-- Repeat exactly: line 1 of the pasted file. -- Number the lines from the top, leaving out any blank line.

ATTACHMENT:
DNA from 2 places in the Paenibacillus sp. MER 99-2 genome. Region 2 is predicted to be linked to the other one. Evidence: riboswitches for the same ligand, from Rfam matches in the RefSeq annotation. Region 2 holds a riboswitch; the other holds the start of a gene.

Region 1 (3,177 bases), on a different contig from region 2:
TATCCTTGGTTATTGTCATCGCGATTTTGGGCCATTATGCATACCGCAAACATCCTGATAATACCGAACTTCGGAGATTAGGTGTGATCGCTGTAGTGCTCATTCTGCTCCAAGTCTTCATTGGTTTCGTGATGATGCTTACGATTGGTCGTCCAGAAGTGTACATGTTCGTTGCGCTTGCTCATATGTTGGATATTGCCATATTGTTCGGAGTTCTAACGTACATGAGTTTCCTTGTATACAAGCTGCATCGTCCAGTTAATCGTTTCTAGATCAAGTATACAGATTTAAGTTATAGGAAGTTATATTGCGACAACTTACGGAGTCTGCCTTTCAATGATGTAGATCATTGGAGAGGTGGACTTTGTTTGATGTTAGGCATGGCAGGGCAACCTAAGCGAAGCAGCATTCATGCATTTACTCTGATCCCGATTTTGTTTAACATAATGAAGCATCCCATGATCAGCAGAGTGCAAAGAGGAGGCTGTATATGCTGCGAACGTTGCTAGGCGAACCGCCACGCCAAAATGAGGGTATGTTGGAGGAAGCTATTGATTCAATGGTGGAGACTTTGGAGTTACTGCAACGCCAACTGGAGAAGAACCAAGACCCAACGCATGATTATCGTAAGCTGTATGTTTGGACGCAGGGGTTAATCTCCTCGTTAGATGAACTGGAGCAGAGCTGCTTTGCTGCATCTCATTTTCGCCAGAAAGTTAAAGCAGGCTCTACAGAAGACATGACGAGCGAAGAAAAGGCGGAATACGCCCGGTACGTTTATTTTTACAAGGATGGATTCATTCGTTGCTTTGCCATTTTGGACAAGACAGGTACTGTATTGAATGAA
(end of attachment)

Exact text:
DNA from 2 places in the Paenibacillus sp. MER 99-2 genome. Region 2 is predicted to be linked to the other one. Evidence: riboswitches for the same ligand, from Rfam matches in the RefSeq annotation. Region 2 holds a riboswitch; the other holds the start of a gene.